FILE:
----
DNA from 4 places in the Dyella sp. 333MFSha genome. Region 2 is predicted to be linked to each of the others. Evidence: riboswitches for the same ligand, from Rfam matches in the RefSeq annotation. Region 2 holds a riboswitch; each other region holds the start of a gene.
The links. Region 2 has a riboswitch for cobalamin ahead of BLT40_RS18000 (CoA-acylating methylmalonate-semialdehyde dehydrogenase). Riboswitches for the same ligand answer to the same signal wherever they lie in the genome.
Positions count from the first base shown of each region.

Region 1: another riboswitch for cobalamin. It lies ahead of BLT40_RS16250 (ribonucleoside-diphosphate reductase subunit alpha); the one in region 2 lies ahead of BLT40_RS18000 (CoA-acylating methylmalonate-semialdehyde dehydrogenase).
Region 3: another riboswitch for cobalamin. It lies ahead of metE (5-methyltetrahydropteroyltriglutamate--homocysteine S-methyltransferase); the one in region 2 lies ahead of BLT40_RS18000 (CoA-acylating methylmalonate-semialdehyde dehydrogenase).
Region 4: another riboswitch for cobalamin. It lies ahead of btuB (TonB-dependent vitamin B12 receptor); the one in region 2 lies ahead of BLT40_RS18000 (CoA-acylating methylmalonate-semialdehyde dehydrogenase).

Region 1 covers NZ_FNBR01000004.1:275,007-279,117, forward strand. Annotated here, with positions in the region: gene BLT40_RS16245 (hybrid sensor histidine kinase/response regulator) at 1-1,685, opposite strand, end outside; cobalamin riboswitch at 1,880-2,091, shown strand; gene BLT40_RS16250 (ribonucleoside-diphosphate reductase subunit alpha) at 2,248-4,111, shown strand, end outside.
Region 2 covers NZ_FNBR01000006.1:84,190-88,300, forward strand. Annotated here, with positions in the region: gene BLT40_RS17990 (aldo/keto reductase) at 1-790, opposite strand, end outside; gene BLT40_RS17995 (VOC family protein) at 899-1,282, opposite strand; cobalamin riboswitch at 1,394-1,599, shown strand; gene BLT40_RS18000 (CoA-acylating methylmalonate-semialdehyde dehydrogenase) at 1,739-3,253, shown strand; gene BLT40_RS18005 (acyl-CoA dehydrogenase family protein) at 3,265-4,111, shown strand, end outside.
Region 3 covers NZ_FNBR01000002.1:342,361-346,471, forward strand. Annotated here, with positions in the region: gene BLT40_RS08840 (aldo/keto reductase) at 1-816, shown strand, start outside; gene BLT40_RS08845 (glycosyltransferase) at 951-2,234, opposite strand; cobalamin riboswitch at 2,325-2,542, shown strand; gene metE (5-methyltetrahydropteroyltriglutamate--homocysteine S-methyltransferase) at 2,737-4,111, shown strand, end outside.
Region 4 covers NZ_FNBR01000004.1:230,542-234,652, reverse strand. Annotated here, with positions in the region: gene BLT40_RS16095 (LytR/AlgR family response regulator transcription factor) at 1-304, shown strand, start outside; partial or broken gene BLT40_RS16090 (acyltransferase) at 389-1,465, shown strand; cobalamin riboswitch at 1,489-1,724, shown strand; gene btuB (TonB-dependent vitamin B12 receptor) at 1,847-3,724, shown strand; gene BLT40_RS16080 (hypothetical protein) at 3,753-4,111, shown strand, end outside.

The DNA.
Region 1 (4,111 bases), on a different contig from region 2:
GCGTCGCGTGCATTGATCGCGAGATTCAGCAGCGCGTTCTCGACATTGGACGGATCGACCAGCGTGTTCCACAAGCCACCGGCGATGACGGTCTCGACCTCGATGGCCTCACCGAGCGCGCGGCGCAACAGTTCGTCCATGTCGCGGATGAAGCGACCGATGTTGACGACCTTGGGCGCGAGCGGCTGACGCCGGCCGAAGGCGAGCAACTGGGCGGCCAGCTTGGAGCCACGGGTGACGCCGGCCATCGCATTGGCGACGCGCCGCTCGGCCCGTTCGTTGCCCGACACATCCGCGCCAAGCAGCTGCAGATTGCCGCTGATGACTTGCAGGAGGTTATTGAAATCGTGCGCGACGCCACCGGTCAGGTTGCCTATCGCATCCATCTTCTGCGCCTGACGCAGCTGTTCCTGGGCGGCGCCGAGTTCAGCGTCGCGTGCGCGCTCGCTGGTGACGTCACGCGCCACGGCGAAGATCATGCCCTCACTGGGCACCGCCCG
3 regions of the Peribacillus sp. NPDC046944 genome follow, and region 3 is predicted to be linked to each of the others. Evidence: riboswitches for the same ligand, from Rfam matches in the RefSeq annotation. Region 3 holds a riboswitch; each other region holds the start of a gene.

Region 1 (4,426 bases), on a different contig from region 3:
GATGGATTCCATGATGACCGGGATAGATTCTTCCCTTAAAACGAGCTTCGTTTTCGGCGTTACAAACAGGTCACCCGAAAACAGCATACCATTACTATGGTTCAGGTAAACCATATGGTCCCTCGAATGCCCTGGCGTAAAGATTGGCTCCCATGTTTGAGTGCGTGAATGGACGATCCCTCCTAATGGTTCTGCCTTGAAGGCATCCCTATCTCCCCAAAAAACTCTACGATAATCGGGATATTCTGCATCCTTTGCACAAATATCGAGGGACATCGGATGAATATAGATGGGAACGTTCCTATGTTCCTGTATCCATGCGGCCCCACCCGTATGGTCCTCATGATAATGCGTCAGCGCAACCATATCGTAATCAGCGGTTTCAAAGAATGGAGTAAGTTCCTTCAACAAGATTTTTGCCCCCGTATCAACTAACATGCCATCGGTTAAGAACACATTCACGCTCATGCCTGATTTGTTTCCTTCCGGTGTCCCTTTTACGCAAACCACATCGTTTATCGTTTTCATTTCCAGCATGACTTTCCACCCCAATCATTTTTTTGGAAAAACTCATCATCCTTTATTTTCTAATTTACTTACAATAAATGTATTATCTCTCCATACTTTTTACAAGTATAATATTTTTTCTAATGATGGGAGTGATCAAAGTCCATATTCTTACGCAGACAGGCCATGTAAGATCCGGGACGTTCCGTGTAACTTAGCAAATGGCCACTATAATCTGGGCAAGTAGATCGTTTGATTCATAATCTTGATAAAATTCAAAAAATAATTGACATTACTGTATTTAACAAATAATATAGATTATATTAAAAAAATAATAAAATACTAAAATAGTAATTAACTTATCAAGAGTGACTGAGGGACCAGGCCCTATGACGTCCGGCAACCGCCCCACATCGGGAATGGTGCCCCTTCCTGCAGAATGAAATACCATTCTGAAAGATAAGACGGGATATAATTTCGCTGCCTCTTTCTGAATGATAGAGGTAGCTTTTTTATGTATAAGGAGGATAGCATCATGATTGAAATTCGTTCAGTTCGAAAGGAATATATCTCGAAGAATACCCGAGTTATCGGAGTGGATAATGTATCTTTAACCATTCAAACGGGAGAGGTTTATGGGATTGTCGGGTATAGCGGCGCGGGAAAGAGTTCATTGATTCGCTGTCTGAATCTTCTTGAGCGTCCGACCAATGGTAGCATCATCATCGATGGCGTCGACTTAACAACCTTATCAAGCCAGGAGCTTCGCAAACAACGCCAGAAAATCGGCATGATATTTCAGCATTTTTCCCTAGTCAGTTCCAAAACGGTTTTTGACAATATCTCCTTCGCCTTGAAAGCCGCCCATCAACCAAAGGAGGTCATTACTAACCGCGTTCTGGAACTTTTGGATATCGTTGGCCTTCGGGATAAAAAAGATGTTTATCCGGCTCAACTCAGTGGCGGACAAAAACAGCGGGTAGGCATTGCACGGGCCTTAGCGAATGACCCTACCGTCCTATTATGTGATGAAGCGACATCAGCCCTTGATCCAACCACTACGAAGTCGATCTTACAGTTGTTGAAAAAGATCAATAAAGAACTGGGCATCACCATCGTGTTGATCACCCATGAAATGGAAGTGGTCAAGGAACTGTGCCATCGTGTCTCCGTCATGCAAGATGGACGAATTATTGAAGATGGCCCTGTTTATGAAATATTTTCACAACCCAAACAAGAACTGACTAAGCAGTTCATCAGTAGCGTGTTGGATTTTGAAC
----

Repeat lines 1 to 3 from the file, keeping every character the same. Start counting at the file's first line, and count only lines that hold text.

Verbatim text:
DNA from 4 places in the Dyella sp. 333MFSha genome. Region 2 is predicted to be linked to each of the others. Evidence: riboswitches for the same ligand, from Rfam matches in the RefSeq annotation. Region 2 holds a riboswitch; each other region holds the start of a gene.
The links. Region 2 has a riboswitch for cobalamin ahead of BLT40_RS18000 (CoA-acylating methylmalonate-semialdehyde dehydrogenase). Riboswitches for the same ligand answer to the same signal wherever they lie in the genome.
Positions count from the first base shown of each region.